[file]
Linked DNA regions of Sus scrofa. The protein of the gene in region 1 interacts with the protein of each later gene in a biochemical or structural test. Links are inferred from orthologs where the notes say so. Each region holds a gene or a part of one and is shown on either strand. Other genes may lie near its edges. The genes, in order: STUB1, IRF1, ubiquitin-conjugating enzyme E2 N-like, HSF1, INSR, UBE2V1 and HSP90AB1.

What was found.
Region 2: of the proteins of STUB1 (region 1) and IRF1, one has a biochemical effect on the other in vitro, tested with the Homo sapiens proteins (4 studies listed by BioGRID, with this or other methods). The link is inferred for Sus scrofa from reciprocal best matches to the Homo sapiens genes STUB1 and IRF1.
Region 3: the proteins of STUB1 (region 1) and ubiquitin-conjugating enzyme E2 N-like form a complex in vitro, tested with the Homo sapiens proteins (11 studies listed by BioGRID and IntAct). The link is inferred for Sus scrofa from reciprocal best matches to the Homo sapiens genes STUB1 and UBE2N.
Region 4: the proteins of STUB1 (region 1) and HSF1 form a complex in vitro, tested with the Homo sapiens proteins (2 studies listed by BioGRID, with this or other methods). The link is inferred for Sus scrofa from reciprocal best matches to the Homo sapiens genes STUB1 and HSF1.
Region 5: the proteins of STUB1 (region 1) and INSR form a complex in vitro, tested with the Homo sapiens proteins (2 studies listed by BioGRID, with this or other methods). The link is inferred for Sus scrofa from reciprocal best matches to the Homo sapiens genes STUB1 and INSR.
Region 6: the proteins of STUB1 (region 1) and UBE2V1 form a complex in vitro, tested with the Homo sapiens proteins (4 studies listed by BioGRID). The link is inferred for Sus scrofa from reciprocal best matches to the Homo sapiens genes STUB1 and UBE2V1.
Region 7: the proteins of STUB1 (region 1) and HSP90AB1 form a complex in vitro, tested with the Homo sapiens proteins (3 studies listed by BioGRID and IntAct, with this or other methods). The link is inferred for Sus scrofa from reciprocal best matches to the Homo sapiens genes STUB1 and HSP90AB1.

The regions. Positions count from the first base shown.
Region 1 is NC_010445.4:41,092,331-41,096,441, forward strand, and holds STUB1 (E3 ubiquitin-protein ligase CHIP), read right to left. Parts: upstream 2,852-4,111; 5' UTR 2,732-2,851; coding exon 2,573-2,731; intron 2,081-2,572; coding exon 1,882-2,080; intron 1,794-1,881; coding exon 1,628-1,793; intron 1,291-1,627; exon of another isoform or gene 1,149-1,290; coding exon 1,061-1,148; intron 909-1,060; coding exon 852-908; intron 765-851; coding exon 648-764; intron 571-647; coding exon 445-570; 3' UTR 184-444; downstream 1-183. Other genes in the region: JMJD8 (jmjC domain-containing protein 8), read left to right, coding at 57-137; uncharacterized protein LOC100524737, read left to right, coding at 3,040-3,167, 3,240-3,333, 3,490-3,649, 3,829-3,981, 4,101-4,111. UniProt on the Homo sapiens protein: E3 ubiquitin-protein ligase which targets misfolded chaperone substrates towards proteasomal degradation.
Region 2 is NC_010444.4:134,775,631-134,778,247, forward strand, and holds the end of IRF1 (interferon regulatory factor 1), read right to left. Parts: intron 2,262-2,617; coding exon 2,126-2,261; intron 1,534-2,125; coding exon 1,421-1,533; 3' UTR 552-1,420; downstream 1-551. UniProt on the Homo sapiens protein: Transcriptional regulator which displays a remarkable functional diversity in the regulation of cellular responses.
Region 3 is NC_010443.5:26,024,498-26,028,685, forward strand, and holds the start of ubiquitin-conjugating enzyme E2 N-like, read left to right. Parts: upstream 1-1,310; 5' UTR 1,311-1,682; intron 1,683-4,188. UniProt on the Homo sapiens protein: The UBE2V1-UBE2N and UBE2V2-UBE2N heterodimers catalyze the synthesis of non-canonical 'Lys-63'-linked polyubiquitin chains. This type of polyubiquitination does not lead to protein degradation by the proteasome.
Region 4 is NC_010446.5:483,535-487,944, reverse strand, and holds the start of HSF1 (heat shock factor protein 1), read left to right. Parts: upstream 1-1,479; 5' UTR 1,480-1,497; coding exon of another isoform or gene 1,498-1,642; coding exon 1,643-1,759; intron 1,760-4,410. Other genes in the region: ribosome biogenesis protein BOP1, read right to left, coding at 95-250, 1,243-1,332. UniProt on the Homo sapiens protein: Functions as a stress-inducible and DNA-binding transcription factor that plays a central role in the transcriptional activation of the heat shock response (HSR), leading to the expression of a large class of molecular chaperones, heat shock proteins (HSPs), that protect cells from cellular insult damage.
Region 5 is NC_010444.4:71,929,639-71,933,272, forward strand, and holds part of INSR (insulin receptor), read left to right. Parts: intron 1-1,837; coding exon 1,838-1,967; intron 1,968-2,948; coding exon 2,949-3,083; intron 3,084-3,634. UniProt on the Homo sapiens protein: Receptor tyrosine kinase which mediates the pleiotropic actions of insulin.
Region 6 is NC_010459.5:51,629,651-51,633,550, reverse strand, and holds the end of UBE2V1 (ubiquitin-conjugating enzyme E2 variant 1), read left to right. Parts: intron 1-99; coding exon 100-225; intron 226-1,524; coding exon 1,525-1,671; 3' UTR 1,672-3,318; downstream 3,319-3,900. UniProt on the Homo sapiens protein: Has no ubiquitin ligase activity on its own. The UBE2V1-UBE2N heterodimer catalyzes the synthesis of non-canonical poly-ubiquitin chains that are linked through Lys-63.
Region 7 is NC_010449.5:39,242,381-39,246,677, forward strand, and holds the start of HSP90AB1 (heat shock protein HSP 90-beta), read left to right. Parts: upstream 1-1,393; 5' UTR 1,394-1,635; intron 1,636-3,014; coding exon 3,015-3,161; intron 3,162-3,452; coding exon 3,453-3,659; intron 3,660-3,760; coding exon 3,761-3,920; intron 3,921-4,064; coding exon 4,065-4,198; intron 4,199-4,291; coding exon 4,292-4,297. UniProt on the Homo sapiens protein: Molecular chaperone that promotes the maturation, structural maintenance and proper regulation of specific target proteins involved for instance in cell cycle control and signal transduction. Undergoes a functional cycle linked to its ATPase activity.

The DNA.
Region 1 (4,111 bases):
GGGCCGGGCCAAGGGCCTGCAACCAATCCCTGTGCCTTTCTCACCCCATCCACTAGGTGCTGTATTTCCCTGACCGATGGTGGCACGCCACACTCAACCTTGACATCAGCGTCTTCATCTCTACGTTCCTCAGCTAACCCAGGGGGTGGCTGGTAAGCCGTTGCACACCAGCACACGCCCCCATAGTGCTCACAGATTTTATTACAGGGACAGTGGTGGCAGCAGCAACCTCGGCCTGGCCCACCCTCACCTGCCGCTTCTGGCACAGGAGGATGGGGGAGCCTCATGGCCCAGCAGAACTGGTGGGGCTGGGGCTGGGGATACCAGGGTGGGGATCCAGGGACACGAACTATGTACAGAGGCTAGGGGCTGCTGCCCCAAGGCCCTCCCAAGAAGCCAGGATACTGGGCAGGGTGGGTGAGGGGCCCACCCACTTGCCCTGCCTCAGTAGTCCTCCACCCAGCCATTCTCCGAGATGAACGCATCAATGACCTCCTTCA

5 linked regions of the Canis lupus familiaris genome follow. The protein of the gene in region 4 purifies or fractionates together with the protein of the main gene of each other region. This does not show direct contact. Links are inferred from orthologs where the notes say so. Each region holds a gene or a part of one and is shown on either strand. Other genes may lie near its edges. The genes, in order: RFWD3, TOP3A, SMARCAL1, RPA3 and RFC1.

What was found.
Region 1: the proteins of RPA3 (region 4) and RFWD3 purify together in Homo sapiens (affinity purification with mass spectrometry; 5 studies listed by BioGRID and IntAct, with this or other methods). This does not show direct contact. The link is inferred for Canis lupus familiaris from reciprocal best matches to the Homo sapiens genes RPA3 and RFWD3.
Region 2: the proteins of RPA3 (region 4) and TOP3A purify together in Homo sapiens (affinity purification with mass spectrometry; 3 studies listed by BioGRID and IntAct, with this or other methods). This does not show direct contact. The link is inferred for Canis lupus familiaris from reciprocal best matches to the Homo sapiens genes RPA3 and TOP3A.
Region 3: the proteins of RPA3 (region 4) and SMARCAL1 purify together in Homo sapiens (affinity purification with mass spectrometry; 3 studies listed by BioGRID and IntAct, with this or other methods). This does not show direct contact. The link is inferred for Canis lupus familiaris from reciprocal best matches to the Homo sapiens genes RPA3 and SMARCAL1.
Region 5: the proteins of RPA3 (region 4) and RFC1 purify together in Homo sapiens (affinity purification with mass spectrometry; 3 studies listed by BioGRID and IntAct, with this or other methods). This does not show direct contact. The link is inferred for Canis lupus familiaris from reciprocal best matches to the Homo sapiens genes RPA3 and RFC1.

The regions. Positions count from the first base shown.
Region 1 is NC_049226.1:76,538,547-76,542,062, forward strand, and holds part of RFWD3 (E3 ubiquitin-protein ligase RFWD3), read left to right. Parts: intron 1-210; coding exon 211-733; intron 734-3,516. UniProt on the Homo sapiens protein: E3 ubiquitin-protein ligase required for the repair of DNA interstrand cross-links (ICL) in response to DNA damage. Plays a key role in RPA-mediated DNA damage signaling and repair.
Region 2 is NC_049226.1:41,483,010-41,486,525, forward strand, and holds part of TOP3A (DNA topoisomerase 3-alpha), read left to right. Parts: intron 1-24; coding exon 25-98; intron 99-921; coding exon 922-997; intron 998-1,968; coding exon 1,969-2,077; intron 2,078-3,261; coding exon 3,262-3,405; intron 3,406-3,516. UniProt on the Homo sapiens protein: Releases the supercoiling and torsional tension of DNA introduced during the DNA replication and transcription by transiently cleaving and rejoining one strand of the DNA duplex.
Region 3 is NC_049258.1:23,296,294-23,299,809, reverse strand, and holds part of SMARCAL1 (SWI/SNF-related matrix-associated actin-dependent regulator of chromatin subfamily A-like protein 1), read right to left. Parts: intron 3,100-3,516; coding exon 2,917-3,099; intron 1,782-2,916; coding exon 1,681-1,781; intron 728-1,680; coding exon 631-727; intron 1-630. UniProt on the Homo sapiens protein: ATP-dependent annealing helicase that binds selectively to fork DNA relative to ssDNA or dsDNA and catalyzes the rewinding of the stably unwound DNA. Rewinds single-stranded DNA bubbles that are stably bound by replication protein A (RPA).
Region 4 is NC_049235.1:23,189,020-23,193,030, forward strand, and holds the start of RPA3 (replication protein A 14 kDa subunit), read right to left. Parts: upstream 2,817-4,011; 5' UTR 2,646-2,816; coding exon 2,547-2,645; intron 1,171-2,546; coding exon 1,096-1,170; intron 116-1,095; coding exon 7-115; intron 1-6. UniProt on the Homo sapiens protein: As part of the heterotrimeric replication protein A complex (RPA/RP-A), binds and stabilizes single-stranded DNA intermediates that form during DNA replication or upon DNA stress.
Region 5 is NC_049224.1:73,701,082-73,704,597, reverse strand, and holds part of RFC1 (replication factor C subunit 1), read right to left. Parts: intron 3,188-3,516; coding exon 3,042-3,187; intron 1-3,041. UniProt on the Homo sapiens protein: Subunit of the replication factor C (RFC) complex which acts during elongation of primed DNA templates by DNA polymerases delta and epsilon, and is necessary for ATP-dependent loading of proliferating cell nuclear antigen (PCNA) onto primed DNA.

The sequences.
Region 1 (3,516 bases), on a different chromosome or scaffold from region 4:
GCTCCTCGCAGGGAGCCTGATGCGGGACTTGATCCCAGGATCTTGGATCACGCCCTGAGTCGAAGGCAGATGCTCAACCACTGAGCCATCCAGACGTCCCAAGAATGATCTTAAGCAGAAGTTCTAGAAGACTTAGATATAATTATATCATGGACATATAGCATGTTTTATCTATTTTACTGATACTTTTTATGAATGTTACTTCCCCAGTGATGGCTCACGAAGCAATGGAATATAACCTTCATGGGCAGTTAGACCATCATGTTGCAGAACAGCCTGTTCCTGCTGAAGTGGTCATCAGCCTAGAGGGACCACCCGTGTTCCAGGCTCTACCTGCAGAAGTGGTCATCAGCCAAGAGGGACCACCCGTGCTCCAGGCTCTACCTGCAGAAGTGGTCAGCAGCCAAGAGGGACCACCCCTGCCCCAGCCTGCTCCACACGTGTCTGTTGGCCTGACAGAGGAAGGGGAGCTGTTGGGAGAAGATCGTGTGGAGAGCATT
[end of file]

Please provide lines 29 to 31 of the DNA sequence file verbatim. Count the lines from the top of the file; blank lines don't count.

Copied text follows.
Region 3 is NC_049258.1:23,296,294-23,299,809, reverse strand, and holds part of SMARCAL1 (SWI/SNF-related matrix-associated actin-dependent regulator of chromatin subfamily A-like protein 1), read right to left. Parts: intron 3,100-3,516; coding exon 2,917-3,099; intron 1,782-2,916; coding exon 1,681-1,781; intron 728-1,680; coding exon 631-727; intron 1-630. UniProt on the Homo sapiens protein: ATP-dependent annealing helicase that binds selectively to fork DNA relative to ssDNA or dsDNA and catalyzes the rewinding of the stably unwound DNA. Rewinds single-stranded DNA bubbles that are stably bound by replication protein A (RPA).
Region 4 is NC_049235.1:23,189,020-23,193,030, forward strand, and holds the start of RPA3 (replication protein A 14 kDa subunit), read right to left. Parts: upstream 2,817-4,011; 5' UTR 2,646-2,816; coding exon 2,547-2,645; intron 1,171-2,546; coding exon 1,096-1,170; intron 116-1,095; coding exon 7-115; intron 1-6. UniProt on the Homo sapiens protein: As part of the heterotrimeric replication protein A complex (RPA/RP-A), binds and stabilizes single-stranded DNA intermediates that form during DNA replication or upon DNA stress.
Region 5 is NC_049224.1:73,701,082-73,704,597, reverse strand, and holds part of RFC1 (replication factor C subunit 1), read right to left. Parts: intron 3,188-3,516; coding exon 3,042-3,187; intron 1-3,041. UniProt on the Homo sapiens protein: Subunit of the replication factor C (RFC) complex which acts during elongation of primed DNA templates by DNA polymerases delta and epsilon, and is necessary for ATP-dependent loading of proliferating cell nuclear antigen (PCNA) onto primed DNA.